What happens in the next week or two will significantly impact my grandchildren and their relationship with my daughter. Will their mommy disappoint them or stay true to her words? It’s hard to know, and I’m a bit frustrated with the situation.

Without going into a lot of detail, I can tell you she’s made promises. Promises that she can’t keep because she doesn’t know what’s coming or what’s going to happen. My daughter tends to count her chickens before they hatch. A LOT. I can’t tell you how many times I’ve seen her do this. Every time I warn her, she says I’m negative. It will happen. I’m wrong to worry. Then, of course, her plans fall apart.

She’s doing it again.

Once I realized what she was saying to her children, I tried to get her to stop. She can’t see how her words affect them. She wants to be with them, hug and kiss them. I want this for them, too. But, even if things do go the way she hopes they will, it’s going to be a long, hard road. History says she’ll disappear instead.

Unfortunately, for Victoria and Amari, this leads to disappointment and frustration. For us, it means picking up the pieces of their shattered hearts. I wish she could see this, but she’s shortsighted. She knows what she wants, and she’s determined it will happen.

The disconcerting part is the way my grandchildren interpret her promises. Amari believes that on a specific date in a few weeks (yes, he states an actual date) he will go to live with her. That’s not going to happen. It can’t. Not that soon. I had to be the bad guy and tell him this last night. He wanted to know how soon they could live with Mommy. I told him I didn’t know, but it would be at least a year or two. I didn’t have the heart to tell him it might not ever happen, but that’s a real possibility. Past experiences point to the likelihood of her violating her promises.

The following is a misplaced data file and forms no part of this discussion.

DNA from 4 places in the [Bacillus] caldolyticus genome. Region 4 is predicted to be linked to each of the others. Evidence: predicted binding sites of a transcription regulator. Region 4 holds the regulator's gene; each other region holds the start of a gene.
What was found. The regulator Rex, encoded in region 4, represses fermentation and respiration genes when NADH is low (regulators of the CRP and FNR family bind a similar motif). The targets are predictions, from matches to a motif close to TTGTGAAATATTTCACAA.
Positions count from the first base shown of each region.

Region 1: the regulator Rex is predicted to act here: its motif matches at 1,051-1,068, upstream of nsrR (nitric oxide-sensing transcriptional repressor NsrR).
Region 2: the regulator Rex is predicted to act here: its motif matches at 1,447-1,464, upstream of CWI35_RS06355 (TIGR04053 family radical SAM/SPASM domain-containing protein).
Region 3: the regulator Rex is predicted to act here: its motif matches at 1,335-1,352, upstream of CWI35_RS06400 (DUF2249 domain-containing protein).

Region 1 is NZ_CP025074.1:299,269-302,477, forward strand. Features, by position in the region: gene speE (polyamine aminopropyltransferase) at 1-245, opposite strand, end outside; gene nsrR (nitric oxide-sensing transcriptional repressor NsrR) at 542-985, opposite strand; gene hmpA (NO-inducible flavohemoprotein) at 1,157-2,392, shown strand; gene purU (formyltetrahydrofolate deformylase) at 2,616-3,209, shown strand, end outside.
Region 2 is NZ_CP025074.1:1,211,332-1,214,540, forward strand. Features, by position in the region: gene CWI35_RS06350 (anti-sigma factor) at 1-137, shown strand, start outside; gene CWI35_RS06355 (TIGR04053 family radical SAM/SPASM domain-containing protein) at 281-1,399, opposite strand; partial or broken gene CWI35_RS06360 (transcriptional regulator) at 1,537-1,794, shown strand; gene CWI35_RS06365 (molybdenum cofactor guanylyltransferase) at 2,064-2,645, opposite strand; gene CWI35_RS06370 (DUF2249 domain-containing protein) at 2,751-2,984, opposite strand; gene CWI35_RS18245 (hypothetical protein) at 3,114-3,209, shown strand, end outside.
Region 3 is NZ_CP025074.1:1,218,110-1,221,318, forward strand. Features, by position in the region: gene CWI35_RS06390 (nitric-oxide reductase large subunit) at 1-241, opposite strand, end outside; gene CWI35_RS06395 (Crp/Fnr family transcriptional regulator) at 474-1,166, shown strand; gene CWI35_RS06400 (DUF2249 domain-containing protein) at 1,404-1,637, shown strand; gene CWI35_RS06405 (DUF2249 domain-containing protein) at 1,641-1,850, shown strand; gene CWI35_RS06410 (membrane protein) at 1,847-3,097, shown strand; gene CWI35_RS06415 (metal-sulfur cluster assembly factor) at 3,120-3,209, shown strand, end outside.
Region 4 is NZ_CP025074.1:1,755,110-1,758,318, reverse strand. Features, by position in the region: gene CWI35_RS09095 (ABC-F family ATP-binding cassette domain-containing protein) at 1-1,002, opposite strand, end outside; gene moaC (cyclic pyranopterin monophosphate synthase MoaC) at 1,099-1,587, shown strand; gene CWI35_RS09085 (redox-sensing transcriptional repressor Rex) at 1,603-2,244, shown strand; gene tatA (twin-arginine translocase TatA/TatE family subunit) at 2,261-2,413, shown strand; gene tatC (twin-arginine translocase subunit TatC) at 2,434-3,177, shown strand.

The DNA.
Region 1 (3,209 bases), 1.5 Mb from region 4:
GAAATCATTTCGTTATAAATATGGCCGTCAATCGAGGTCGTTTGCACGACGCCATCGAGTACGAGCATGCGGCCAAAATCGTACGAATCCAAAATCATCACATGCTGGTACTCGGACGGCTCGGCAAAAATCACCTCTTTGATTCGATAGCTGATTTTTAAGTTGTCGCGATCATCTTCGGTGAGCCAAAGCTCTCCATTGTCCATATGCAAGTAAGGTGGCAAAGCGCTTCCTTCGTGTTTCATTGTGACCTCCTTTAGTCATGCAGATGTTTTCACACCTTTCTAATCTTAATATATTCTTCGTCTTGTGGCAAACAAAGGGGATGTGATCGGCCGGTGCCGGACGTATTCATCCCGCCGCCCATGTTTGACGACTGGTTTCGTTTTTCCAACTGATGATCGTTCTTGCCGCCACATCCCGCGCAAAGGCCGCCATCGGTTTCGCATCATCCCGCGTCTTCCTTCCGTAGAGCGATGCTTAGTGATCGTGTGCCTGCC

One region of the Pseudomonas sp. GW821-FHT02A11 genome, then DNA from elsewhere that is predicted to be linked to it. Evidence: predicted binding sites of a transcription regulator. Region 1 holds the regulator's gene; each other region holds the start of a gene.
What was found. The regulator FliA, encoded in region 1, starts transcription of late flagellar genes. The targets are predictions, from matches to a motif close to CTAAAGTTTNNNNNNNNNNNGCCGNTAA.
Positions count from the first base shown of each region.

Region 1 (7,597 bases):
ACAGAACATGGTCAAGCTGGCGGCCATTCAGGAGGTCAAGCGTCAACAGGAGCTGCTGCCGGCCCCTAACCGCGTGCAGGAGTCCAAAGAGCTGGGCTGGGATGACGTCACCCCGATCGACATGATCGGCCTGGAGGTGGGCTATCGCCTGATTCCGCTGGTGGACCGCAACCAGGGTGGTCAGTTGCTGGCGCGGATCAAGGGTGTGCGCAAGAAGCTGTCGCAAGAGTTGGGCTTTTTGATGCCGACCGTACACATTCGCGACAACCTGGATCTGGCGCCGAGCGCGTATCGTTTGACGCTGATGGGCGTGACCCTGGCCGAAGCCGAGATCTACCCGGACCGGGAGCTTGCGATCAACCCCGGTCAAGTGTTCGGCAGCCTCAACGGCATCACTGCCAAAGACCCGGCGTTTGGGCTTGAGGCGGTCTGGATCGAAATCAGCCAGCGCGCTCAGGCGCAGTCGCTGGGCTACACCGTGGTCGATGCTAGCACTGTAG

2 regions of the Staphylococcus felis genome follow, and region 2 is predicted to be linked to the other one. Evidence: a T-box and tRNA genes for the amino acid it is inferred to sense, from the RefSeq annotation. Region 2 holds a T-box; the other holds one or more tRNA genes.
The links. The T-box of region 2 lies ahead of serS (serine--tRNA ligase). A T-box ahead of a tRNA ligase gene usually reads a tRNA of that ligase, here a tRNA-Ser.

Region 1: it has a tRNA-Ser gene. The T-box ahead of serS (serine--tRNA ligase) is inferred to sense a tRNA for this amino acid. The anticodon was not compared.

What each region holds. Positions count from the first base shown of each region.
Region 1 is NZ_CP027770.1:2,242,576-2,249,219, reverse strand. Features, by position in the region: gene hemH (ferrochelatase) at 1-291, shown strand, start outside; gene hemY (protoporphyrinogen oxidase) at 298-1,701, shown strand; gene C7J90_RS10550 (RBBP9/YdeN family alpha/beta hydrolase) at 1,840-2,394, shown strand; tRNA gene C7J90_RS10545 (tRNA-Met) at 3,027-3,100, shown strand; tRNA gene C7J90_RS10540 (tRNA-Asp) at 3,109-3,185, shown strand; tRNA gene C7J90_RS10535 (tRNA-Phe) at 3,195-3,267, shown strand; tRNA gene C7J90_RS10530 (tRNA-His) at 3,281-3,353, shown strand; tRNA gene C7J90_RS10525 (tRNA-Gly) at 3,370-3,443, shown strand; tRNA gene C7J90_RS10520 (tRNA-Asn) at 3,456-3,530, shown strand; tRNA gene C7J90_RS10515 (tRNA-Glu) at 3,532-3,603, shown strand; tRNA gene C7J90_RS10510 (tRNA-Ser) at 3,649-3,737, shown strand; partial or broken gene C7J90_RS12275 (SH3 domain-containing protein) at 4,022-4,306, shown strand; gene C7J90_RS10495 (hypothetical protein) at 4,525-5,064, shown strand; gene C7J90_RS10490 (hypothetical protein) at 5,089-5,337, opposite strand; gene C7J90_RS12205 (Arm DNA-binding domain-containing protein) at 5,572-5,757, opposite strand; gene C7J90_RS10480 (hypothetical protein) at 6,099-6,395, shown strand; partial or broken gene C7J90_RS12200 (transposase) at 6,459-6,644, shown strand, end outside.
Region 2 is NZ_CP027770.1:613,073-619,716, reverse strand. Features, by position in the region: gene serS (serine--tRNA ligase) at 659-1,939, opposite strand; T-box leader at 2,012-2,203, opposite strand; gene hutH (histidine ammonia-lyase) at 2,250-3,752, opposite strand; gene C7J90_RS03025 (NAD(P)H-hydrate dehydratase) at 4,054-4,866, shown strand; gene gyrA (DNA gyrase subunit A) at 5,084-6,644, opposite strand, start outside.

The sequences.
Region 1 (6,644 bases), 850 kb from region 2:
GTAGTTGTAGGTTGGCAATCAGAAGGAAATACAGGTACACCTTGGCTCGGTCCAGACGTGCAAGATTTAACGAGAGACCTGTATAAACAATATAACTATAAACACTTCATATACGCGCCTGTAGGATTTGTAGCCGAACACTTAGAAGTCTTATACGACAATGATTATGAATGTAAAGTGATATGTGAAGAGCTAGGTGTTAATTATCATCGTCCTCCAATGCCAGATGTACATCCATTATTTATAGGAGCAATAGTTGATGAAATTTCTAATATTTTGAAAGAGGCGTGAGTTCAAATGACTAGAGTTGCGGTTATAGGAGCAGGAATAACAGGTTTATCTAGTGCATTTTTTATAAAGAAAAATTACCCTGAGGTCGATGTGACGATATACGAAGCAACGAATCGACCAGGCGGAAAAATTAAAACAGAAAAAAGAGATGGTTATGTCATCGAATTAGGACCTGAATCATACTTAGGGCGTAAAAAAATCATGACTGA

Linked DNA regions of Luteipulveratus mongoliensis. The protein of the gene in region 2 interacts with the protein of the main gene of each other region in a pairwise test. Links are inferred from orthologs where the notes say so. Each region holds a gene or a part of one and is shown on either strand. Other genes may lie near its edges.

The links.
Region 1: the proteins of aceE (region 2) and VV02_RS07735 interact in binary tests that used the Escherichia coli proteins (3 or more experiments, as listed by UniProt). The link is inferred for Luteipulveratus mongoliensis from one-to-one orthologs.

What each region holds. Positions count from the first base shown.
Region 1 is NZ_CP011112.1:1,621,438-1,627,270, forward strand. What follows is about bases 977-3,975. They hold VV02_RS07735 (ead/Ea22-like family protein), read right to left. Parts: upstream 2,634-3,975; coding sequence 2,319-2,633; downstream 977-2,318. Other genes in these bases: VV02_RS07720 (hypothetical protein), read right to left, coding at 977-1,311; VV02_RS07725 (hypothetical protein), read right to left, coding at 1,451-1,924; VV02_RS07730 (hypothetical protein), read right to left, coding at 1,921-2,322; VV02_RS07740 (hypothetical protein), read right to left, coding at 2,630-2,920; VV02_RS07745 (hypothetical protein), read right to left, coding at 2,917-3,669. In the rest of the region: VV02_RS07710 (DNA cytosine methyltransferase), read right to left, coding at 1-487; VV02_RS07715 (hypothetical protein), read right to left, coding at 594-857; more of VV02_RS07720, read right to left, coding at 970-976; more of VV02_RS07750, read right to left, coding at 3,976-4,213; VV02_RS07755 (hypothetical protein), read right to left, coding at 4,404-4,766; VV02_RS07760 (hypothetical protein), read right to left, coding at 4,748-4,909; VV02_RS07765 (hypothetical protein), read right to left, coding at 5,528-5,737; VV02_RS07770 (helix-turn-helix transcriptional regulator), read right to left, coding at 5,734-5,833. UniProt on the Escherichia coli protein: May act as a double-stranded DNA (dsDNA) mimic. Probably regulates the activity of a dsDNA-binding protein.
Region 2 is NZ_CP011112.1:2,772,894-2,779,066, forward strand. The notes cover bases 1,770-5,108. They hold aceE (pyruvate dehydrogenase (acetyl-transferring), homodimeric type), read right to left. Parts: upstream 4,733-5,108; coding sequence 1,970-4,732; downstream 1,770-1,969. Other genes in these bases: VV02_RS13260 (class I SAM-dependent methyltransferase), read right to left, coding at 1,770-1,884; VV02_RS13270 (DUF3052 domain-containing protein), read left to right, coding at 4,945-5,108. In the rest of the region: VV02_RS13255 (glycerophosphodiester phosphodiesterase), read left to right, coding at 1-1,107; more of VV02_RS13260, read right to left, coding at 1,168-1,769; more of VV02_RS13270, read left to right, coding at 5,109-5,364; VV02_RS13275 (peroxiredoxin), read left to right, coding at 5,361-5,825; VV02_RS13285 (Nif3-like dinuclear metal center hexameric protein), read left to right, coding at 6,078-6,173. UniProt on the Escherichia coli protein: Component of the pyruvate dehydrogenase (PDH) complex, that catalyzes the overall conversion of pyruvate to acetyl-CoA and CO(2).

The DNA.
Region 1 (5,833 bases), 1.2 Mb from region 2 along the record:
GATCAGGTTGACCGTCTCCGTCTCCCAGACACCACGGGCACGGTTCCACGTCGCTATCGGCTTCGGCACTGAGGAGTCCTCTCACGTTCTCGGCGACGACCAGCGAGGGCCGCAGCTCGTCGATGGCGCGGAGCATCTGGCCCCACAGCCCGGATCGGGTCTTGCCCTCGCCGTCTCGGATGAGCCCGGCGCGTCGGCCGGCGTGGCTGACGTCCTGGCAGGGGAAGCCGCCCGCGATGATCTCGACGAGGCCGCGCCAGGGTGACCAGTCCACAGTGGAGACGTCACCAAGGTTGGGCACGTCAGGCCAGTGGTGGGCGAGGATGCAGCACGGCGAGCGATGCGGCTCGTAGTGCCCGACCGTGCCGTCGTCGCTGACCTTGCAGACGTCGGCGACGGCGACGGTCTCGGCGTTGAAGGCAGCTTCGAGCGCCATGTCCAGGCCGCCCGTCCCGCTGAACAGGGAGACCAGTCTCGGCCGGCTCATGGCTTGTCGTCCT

“Do not be anxious about anything, but in every situation, by prayer and petition, with thanksgiving, present your requests to God. And the peace of God, which transcends all understanding, will guard your hearts and your minds in Christ Jesus.” Philippians 4:6-7

I’m not anxious for me. I know to trust in God. I’ve grown past the hurt of her actions and understand the peace my faith and trust give me. To two little children, this is not so easy. As much as I’d love to say, my prayers will change what she does and how the system will respond to her, I know that’s not always the case. So, I pray. I wait. I prepare to pick up the pieces if she shatters their hope.